Gender-based violence (GBV) is a global public health issue which disproportionately affects women. Health-care providers have an important role in recognizing and addressing GBV in practice, yet research suggests that the issue remains underrecognized, with many qualified professionals reporting lack of confidence and a sense of unpreparedness. Prequalifying GBV educational strategies are inconsistent in both quantity and quality worldwide, and to date, there has been no comprehensive review of those programs’ effectiveness. This internationally focused literature review aimed to identify best educational practices in GBV for prequalifying health-care students. A systematic search of six databases yielded 17 studies meeting the inclusion criteria, with all studies examining one or more educational intervention. Quality appraisal was undertaken and data were tabulated to capture relevant information. Thematic findings suggest that interactive educational strategies yield better results than didactic approaches. Similarly, interventions with a focus on practical application of learning are generally preferred over strictly theoretical approaches. Courses of longer duration seem to be more effective in instilling attitudinal changes. Lastly, gendered differences were noted in a number of studies, with female students consistently outperforming males. However, more research is needed before conclusions can be drawn about the effectiveness of single- versus mixed-gender audiences. This review makes a useful contribution to the literature of health education, supporting many findings from previous studies and identifying knowledge gaps to be explored in future research. There are implications for both educators and practitioners in creating discernible change for women in their care.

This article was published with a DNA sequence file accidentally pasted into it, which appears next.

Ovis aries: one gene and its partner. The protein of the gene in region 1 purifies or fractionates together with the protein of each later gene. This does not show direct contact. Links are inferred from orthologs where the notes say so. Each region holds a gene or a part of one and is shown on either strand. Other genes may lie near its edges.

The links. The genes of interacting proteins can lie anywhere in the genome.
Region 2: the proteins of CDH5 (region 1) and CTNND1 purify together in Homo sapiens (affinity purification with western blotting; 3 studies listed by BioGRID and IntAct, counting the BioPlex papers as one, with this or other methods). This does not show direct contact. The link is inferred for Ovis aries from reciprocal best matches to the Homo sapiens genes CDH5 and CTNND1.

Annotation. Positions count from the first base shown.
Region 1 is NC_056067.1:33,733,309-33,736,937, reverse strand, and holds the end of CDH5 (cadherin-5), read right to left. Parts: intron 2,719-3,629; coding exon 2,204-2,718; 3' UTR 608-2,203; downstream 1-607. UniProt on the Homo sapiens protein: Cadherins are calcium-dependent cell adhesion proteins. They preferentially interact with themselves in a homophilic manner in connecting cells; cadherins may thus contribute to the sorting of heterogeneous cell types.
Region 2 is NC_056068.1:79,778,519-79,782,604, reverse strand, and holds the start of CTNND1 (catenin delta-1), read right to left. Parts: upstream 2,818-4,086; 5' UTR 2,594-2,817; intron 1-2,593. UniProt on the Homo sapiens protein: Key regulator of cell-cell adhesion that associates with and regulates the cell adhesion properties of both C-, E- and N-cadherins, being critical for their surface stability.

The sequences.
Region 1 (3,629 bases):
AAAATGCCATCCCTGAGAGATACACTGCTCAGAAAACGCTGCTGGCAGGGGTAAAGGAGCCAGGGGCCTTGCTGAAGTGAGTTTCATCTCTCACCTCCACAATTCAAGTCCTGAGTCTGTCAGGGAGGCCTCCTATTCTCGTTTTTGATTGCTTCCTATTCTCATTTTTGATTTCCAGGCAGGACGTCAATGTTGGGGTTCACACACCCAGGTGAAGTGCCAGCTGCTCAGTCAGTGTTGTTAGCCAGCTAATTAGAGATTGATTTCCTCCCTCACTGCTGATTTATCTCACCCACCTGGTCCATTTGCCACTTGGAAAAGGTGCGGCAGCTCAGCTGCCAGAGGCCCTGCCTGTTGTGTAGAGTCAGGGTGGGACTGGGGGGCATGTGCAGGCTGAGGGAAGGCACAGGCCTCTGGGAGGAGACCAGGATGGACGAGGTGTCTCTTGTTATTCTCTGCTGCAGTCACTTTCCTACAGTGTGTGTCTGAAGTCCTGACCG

- domestic violence: battered women
- domestic violence: disclosure of domestic violence
- domestic violence: intervention/treatment
- domestic violence: adult victims
- sexual assault